• equity portfolio liquidity decreased for U.S. equity funds during the financial crisis, particularly among those funds that already had relatively low equity portfolio liquidity.

Lofchie Comment: It seems inevitable that the final recommendation of the SEC’s study is that mutual funds should hold a greater share of their assets in “liquid” investments. In response, a quotation and a question.

The quotation is from John Maynard Keynes, The General Theory of Employment, Interest and Money, Chapter 12: “Of the maxims of orthodox finance liquidity, none, surely, is more anti-social than the fetish of liquidity, the doctrine that it is a positive virtue on the part of investment institutions to concentrate their resources upon the holding of ‘liquid’ securities. It forgets that there is no such thing as liquidity of investment for the community as a whole.” The second sentence of this quotation is the one that poses a particular challenge to the regulators. It is clear that the regulators disfavor regulated banks, broker-dealers and insurance companies taking speculative or illiquid positions. Perhaps this makes sense if one views those institutions as primarily serving a custodial function as holders of the assets of others. However, the regulators also clearly disfavor either private funds or public funds holding illiquid positions. (See, e.g., FSOC Seeks Comment on Notice about Risk to U.S. Financial Stability Caused by Asset Management Products and Activities (with Lofchie Comment) Dec. 18, 2014)).

So who will hold such positions? It’s not going to be individuals in their personal accounts, as individual holdings are a very small share of national assets. Pension plans? Foreign sovereign wealth funds? The bottom line is, society as a whole cannot be liquid: someone has to be willing to bear risk for the long term. It is all very well, but a little too easy, for the regulators to assert that a person or type of entity should not bear liquidity risk. But tell us who should bear it? That is the hard question. Unless it is addressed, it is a bit of a fool’s errand to demand the impossible: that everyone become liquid.

NY Department of Financial Services Grants Charter to Bitcoin Exchange

The New York Department of Financial Services (“NYDFS”) granted a charter under New York banking law (“Banking Law”) to Gemini Trust Company, LLC (“Gemini”), a Bitcoin exchange based in New York City. The NYDFS stated that it conducted a rigorous review of Gemini’s July 2015 application to operate as a trust for virtual currency exchanges in which it examined the company’s anti-money laundering, capitalization, consumer protection and cybersecurity standards. The NYDFS stipulated that as a chartered limited purpose trust company with fiduciary powers under the Banking Law, Gemini can begin operating immediately and is subject to ongoing supervision by the NYDFS.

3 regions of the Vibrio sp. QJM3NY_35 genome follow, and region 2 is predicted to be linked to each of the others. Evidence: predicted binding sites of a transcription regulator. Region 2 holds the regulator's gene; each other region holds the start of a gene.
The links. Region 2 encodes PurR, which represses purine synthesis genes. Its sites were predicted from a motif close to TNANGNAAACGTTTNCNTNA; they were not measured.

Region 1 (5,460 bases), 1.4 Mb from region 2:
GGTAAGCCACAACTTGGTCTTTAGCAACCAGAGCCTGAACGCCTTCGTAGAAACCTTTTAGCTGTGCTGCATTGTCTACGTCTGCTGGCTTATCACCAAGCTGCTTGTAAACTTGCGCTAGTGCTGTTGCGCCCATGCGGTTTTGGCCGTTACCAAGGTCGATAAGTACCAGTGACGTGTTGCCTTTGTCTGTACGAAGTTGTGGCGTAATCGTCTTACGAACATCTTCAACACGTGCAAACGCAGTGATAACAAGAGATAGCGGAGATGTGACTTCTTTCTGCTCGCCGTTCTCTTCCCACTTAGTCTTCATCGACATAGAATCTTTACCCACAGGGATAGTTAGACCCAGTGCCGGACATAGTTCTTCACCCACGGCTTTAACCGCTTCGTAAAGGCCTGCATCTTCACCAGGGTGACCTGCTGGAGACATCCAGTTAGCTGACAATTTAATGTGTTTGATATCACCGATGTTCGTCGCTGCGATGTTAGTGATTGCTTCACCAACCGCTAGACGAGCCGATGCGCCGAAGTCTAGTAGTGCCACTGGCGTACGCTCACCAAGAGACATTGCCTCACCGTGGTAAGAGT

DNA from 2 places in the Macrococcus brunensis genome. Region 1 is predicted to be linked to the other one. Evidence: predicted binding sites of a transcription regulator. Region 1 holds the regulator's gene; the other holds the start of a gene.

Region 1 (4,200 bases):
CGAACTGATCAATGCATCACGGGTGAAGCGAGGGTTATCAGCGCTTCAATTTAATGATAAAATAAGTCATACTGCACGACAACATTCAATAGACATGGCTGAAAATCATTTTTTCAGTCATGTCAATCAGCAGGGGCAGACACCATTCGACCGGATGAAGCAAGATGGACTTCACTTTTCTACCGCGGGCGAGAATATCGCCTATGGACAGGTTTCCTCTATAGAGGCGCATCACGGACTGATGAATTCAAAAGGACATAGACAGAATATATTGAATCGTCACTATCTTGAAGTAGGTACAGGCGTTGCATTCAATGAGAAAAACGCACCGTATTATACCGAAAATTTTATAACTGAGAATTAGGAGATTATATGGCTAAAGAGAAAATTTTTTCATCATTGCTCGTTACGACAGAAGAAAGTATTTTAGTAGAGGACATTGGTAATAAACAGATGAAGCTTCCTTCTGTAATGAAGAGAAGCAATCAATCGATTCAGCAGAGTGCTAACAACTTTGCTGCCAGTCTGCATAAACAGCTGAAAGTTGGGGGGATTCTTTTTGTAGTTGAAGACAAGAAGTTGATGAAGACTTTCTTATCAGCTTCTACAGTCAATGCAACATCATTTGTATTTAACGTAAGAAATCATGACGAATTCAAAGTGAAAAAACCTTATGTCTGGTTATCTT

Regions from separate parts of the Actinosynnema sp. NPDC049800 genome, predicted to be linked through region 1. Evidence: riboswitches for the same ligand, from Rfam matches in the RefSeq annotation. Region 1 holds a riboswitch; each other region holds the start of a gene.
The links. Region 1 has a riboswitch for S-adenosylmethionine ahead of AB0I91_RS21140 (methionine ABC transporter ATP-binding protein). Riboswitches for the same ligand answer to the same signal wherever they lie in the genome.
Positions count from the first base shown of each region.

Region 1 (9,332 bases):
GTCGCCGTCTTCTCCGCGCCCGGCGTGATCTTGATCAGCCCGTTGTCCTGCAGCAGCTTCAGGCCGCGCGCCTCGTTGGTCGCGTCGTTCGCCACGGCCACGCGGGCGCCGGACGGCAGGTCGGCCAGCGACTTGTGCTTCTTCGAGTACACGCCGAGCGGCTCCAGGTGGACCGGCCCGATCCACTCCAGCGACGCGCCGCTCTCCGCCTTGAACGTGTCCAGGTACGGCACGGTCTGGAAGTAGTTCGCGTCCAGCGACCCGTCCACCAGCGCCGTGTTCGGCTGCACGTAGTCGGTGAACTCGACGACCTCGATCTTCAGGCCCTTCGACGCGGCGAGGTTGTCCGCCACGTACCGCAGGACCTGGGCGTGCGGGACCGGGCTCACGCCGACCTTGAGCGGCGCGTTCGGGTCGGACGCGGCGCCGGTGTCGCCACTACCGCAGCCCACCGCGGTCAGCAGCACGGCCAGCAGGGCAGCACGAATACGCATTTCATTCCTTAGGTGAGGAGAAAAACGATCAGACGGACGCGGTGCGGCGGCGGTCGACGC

Lofchie Comment: Gemini made an interesting legal/strategic decision to be regulated under “banking” law rather than under the new bitcoin regulatory framework.

SEC Commissioner Gallagher Delivers Final Statement

Daniel M. Gallagher delivered his final statement as SEC Commissioner on his “bittersweet” departure from the SEC. Mr. Gallagher expressed that he “look[s] forward to remaining involved in the important policy debates facing the U.S. capital markets in the years to come,” including through his lecture series with the Securities Law Program at Catholic University Columbus School of Law.

Lofchie Comment: I believe that Commissioner Gallagher was a thoughtful and serious regulator at the SEC, who took very seriously his responsibility to implement financial regulations that would both protect investors and serve the economy. In this regard, he was a constant but reasoned critic of the regulatory philosophy that simply argues for “more” (the more regulations, the better). Perhaps the most powerful argument that he made against this self-defeating approach was the visual demonstration represented in a mind-boggling chart of the number of rules that have been adopted in light of Dodd-Frank (and of course there are many more still to come). There is a link to this graphic (which I always like to think of as the “Gallagher Egg”) in this previous Cabinet article.

See: SEC Commissioner Gallagher’s Departing Statement.
Related news: Commissioner Gallagher Announces His Departure Date from SEC (with Lofchie Comment) (September 4, 2015).

MFA Makes Recommendations for Strengthening Equity Market Structure

The MFA updated its equity market structure recommendations. It made the following new recommendations to the SEC for enhancing the resilience of critical infrastructure and the robustness of the market framework:

  • improve the reliability and oversight of consolidated market data;
  • require electronic trading venues to provide trade order and execution information in milliseconds;
  • develop contingency plans and interim processes to address unexpected trading halts, particularly those that are caused by technology failures;
  • at least every two years, reexamine the parameters used to set circuit breakers and price collars for addressing market volatility, and amend such parameters where appropriate; and
  • conduct well-designed studies to test the efficacy of alternative rules that govern market structure.

Lofchie Comment: Because the MFA’s comments about the benefits of market study tests are intentionally unspecific, they might go unnoticed, and that would be a shame. The SEC should be conducting ongoing tests of market structure rules to see what works and what does not instead of relying on accepted wisdom. Obviously, such testing is expensive and imposes costs on the industry. Accordingly, it is important that any such test be well designed and, ideally, part of an overall testing strategy. In the best case, the SEC might propose tests that it is considering and then ask market participants and academics to propose tests of their own and the means by which such tests would be conducted.